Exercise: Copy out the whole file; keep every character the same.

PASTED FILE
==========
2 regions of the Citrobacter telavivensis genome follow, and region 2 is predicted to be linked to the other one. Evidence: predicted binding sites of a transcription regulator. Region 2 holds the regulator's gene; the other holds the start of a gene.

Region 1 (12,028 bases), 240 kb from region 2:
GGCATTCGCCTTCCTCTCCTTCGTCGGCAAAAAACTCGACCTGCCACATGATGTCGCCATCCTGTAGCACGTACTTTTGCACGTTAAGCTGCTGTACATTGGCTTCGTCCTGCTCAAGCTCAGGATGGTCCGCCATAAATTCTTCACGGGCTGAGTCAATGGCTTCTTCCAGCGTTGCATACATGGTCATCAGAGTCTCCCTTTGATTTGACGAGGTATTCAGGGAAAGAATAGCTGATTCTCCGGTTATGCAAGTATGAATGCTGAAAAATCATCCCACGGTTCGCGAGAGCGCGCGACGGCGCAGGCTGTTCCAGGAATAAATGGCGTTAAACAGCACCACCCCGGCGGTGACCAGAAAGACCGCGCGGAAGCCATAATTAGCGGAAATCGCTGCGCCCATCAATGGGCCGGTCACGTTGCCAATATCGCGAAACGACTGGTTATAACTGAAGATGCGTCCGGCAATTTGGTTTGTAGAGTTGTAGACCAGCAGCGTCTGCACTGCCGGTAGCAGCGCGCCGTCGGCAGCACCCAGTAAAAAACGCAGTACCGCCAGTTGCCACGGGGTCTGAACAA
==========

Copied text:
2 regions of the Citrobacter telavivensis genome follow, and region 2 is predicted to be linked to the other one. Evidence: predicted binding sites of a transcription regulator. Region 2 holds the regulator's gene; the other holds the start of a gene.

Region 1 (12,028 bases), 240 kb from region 2:
GGCATTCGCCTTCCTCTCCTTCGTCGGCAAAAAACTCGACCTGCCACATGATGTCGCCATCCTGTAGCACGTACTTTTGCACGTTAAGCTGCTGTACATTGGCTTCGTCCTGCTCAAGCTCAGGATGGTCCGCCATAAATTCTTCACGGGCTGAGTCAATGGCTTCTTCCAGCGTTGCATACATGGTCATCAGAGTCTCCCTTTGATTTGACGAGGTATTCAGGGAAAGAATAGCTGATTCTCCGGTTATGCAAGTATGAATGCTGAAAAATCATCCCACGGTTCGCGAGAGCGCGCGACGGCGCAGGCTGTTCCAGGAATAAATGGCGTTAAACAGCACCACCCCGGCGGTGACCAGAAAGACCGCGCGGAAGCCATAATTAGCGGAAATCGCTGCGCCCATCAATGGGCCGGTCACGTTGCCAATATCGCGAAACGACTGGTTATAACTGAAGATGCGTCCGGCAATTTGGTTTGTAGAGTTGTAGACCAGCAGCGTCTGCACTGCCGGTAGCAGCGCGCCGTCGGCAGCACCCAGTAAAAAACGCAGTACCGCCAGTTGCCACGGGGTCTGAACAA